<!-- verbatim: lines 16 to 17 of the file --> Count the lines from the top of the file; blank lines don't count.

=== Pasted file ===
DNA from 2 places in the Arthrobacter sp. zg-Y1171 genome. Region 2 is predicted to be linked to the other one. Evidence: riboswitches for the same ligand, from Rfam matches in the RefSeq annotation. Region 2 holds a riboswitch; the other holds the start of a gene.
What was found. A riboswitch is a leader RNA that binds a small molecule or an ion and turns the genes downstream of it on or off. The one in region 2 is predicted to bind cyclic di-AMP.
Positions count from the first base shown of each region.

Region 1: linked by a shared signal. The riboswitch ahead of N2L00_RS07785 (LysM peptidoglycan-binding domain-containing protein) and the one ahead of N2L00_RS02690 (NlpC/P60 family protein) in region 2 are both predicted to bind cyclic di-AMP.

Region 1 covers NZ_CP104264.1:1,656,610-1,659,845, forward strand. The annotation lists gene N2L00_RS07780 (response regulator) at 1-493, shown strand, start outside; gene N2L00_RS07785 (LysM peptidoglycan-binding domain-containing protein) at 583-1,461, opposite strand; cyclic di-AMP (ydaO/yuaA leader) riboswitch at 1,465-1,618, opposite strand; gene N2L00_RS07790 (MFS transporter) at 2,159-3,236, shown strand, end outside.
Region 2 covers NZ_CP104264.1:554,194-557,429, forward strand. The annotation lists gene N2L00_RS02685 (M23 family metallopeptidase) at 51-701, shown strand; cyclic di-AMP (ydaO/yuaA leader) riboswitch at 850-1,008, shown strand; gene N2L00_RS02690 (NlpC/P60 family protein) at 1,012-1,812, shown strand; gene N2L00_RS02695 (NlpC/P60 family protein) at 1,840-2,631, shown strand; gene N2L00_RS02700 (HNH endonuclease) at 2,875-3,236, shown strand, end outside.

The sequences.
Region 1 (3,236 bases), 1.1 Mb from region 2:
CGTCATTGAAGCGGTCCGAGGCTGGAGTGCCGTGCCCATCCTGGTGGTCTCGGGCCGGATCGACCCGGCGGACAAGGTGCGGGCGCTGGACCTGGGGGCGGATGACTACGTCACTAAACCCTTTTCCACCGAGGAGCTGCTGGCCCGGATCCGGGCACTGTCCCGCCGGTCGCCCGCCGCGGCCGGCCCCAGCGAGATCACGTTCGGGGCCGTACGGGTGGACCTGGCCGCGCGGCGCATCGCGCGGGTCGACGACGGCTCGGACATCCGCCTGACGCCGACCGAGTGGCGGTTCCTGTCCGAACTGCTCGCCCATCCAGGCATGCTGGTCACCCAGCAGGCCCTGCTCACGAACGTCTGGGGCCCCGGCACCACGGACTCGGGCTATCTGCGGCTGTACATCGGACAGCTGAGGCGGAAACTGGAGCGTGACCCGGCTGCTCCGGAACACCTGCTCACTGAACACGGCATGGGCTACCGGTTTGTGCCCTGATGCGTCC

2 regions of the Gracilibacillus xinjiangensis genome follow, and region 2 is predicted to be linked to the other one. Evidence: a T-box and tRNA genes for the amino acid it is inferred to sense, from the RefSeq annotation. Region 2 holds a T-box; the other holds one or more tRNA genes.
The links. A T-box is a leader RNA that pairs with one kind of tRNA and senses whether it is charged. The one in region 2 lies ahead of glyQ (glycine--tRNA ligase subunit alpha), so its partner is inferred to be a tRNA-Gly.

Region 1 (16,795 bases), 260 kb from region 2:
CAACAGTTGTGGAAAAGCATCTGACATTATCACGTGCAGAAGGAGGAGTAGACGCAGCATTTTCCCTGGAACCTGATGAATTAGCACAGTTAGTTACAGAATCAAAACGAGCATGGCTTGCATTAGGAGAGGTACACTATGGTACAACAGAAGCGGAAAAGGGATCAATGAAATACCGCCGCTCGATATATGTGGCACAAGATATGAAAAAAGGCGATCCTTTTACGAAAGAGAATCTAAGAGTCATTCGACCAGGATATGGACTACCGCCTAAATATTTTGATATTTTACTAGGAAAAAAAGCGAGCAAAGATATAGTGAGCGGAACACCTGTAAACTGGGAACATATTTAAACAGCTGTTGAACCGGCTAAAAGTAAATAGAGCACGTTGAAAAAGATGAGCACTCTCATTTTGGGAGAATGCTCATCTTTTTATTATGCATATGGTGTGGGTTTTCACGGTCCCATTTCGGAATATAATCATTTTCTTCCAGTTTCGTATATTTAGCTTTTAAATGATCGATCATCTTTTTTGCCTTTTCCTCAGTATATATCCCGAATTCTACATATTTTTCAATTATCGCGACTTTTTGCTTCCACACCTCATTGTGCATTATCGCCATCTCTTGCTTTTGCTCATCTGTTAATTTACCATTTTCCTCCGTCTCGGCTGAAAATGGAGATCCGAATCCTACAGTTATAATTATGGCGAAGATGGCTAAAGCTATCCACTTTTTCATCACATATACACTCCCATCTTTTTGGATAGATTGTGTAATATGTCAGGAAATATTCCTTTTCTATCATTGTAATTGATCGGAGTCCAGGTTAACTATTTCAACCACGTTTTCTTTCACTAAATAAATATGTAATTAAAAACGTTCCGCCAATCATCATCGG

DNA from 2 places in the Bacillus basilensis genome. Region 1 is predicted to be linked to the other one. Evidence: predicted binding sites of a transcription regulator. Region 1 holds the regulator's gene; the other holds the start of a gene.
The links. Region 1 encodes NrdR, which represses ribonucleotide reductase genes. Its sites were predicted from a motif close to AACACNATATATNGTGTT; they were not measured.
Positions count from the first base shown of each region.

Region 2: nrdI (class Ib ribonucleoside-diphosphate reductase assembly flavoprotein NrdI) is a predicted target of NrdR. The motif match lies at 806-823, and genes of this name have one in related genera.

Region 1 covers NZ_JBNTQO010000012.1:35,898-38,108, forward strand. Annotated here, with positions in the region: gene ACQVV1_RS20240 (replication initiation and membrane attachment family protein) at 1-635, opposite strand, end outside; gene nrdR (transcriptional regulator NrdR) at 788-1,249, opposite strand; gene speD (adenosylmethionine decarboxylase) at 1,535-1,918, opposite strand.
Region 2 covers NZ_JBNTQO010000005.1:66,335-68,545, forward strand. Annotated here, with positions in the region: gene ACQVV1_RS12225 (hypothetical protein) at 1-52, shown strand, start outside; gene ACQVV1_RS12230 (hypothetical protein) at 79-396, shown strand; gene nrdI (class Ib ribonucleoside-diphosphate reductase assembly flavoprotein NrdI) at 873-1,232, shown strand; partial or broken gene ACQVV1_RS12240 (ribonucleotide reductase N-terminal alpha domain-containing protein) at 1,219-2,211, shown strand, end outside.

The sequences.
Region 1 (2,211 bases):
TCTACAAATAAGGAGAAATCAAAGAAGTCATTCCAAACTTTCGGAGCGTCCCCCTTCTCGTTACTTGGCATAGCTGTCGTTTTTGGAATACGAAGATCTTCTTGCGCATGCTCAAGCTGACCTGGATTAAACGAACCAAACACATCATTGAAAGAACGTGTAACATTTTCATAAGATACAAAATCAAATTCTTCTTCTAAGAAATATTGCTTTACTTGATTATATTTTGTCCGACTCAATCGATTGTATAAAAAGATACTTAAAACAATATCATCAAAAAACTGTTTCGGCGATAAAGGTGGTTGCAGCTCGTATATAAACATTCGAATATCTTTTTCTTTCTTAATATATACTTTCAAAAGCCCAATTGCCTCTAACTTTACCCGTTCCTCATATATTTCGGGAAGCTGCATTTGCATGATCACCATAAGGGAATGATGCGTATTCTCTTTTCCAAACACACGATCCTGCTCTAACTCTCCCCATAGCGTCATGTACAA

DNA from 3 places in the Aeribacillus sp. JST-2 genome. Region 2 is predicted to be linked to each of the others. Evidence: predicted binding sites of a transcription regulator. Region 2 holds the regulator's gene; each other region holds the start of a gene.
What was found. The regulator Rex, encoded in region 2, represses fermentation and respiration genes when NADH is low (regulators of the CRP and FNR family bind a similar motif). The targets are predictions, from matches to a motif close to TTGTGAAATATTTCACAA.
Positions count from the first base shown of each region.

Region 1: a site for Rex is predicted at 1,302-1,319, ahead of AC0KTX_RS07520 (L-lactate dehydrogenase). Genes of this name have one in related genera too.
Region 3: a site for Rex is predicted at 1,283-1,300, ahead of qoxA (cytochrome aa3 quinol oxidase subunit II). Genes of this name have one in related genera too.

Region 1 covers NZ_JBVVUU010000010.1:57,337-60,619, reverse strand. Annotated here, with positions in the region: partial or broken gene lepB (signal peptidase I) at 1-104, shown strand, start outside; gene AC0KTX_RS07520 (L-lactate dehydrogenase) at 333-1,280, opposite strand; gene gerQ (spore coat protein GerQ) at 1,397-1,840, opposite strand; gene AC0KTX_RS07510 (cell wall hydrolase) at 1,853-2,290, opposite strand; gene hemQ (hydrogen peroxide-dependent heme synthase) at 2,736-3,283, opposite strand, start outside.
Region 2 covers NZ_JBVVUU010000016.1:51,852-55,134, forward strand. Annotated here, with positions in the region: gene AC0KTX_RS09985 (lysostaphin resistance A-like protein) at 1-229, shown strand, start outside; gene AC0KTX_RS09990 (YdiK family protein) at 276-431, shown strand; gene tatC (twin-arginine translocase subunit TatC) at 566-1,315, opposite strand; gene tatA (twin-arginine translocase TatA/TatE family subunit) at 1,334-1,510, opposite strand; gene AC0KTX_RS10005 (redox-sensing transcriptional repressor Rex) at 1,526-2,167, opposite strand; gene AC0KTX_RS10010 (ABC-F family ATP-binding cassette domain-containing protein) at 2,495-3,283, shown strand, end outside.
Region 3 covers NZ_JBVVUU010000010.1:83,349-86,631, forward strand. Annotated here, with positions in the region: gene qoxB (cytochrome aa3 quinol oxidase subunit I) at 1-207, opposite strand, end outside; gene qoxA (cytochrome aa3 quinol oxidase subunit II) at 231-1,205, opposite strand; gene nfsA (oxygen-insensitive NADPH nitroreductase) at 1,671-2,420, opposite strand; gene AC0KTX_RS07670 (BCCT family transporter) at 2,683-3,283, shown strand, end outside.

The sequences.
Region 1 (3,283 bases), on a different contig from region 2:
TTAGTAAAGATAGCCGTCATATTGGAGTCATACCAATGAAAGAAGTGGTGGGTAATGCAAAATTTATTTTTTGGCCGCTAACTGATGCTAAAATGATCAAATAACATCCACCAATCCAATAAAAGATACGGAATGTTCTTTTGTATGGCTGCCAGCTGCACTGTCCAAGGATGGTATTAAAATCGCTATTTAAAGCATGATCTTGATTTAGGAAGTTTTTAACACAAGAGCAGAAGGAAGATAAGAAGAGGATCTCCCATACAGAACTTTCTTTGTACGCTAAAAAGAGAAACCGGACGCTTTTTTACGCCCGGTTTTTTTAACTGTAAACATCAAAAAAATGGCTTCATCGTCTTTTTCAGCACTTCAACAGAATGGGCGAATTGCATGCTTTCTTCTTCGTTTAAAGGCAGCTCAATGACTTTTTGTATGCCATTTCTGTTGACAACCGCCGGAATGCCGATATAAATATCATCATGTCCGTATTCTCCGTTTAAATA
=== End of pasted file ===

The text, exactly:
Positions count from the first base shown of each region.

Region 2: nrdI (class Ib ribonucleoside-diphosphate reductase assembly flavoprotein NrdI) is a predicted target of NrdR. The motif match lies at 806-823, and genes of this name have one in related genera.